I've written before that I had my doubts about the supposed conversion of the world's mobile population to smartphones. And in particular, that many supposed "smartphone shipment" graphs include the use of locked-down smartphone OS's in places like Japan, and smartphones bought just because the user liked the looks of a device, rather than caring about the software.
(Note to US readers: many people buy smartphones in Europe because they're Nokia's or high-end SonyEricssons and have nice design / camera / music functions - but neither know nor care that they're "smart". Many Nokia N95 owners would rather eat their own shoes than look for and downloads apps to their phone). Michael Mace's coruscating post about Nokia's weird attempts to stimulate interest in downloadable apps for handsets in the US is right on the money).
So there's only a small proportion of mobile enthusiasts/geeks who actually WANT smartphones because of applications. Obviously there are people who want (or are given) a particular capability for business use (step forward BlackBerry and some Windows devices), or who buy iPhones because, well, they're iPhones.
So against that backdrop it's interesting to scrutinise Symbian's sales, which look pretty lacklustre to me. It's latest results press release talks up its cumulative 200m deployments, but that hides a less pretty picture looking at shipments:
Q108 - 18.5m
Q407 - 22.4m
Q307 - 20.4m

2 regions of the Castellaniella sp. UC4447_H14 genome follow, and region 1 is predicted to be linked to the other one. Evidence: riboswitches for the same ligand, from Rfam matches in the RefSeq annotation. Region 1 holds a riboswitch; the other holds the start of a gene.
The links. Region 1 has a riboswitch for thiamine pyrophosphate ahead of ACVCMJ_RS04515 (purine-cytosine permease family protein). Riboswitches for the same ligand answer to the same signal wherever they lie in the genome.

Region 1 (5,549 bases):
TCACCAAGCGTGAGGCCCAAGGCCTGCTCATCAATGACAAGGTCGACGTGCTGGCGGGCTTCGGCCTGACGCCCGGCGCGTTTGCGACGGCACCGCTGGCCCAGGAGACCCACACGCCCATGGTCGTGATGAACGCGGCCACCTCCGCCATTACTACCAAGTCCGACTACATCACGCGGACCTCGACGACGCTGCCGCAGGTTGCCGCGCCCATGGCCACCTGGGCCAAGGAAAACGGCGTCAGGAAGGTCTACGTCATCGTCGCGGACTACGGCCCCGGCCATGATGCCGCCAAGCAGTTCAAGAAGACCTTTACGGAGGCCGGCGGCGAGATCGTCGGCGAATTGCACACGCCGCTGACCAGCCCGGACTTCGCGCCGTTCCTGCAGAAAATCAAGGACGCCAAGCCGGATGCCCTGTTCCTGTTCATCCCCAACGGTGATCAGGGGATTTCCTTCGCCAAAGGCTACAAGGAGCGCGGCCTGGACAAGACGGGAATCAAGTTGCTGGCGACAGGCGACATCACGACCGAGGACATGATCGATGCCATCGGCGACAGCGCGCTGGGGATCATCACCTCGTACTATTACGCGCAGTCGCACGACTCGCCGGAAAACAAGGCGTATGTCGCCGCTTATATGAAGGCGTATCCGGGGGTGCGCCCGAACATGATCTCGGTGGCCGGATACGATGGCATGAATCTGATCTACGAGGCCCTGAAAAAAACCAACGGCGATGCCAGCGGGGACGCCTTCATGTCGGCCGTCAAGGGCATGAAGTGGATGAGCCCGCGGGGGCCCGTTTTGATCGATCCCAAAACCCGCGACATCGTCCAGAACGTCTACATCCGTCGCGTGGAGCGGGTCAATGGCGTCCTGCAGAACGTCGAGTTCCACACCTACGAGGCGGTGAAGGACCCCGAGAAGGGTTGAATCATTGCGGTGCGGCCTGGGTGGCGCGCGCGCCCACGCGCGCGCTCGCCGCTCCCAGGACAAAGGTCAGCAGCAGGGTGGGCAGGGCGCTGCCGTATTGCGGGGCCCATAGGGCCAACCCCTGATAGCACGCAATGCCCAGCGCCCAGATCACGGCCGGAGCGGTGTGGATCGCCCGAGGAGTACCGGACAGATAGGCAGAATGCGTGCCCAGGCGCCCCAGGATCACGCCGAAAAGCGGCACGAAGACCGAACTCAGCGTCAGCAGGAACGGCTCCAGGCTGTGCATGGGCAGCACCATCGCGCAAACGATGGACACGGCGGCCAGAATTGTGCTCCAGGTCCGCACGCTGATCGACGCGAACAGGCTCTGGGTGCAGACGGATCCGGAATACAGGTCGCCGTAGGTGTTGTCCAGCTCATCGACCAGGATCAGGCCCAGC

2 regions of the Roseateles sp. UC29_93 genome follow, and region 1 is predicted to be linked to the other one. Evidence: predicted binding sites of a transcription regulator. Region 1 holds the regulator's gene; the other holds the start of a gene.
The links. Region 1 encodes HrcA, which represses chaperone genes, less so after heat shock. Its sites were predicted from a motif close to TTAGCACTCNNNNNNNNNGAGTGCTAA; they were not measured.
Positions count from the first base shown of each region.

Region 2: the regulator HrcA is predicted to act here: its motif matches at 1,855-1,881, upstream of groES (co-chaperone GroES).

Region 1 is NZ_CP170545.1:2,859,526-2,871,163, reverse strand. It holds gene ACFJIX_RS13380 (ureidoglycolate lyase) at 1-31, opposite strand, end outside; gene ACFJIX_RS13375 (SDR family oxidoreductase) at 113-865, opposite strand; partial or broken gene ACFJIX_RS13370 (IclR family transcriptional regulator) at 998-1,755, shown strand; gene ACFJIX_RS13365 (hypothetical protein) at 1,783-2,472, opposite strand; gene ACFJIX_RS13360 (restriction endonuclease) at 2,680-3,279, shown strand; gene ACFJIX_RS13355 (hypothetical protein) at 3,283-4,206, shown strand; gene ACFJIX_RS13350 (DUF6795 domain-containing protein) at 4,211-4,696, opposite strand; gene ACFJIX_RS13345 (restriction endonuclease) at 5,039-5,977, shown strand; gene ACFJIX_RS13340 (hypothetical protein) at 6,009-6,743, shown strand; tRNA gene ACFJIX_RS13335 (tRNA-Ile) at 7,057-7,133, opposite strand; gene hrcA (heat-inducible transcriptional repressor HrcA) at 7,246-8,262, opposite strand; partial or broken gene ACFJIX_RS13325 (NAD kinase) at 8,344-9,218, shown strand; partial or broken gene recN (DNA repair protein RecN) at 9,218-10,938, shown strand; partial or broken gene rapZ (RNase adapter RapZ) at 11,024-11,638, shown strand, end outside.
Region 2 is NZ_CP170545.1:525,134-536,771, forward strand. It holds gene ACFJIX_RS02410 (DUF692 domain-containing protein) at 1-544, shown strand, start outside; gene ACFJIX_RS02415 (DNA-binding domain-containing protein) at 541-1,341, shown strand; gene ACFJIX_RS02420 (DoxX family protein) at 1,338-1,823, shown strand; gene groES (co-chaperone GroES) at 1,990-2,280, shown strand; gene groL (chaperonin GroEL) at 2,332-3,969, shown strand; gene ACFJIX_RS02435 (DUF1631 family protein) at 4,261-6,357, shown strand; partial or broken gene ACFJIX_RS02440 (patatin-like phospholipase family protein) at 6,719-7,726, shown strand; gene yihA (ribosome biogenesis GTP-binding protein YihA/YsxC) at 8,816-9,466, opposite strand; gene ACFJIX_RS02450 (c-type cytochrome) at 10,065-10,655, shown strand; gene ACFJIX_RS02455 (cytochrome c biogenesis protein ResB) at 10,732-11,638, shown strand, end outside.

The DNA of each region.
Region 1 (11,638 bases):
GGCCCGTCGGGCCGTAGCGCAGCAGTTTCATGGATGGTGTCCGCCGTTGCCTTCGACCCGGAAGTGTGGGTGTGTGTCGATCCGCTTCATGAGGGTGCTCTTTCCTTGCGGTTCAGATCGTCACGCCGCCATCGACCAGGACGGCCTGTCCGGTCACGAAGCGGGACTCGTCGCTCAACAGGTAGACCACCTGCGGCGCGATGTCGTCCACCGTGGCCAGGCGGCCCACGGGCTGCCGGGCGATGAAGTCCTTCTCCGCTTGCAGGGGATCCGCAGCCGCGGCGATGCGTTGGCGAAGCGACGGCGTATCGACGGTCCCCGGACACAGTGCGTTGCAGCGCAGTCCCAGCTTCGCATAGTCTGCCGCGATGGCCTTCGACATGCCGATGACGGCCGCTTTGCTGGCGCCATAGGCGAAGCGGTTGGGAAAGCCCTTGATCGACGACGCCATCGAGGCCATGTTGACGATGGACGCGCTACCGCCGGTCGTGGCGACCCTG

Q207 - 18.7m
Q107 - 15.9m
Q406 - 14.6m
In other words, sales are down not just seasonally since Xmas, but are even below the level of mid-2007. Against continued shipment growth of the overall market to above 1.1bn phones a year, that's not looking too promising for some observers' expectations of 30% penetration of smartphones in a few years' time.
My personal expectation is that a ceiling of 15%-ish is probably more realistic, with some grey-area definitional fuzziness around what exactly constitutes a smartphone - for example, if it's got a Linux kernel buried down in the guts of the device.
What's behind the fall? I suspect a number of factors. The Wow factor of the iPhone is one. The shift by European operators to 18 month contracts is almost certainly another. I'm not sure on shifts in the mix of OS's in DoCoMo's sales recently. But the main answer has to be that Nokia doesn't seem to be pushing the open OS harder down into the mid-tier. Put simply, customers would rather have that extra $4 of software spent instead on a better camera, or more memory.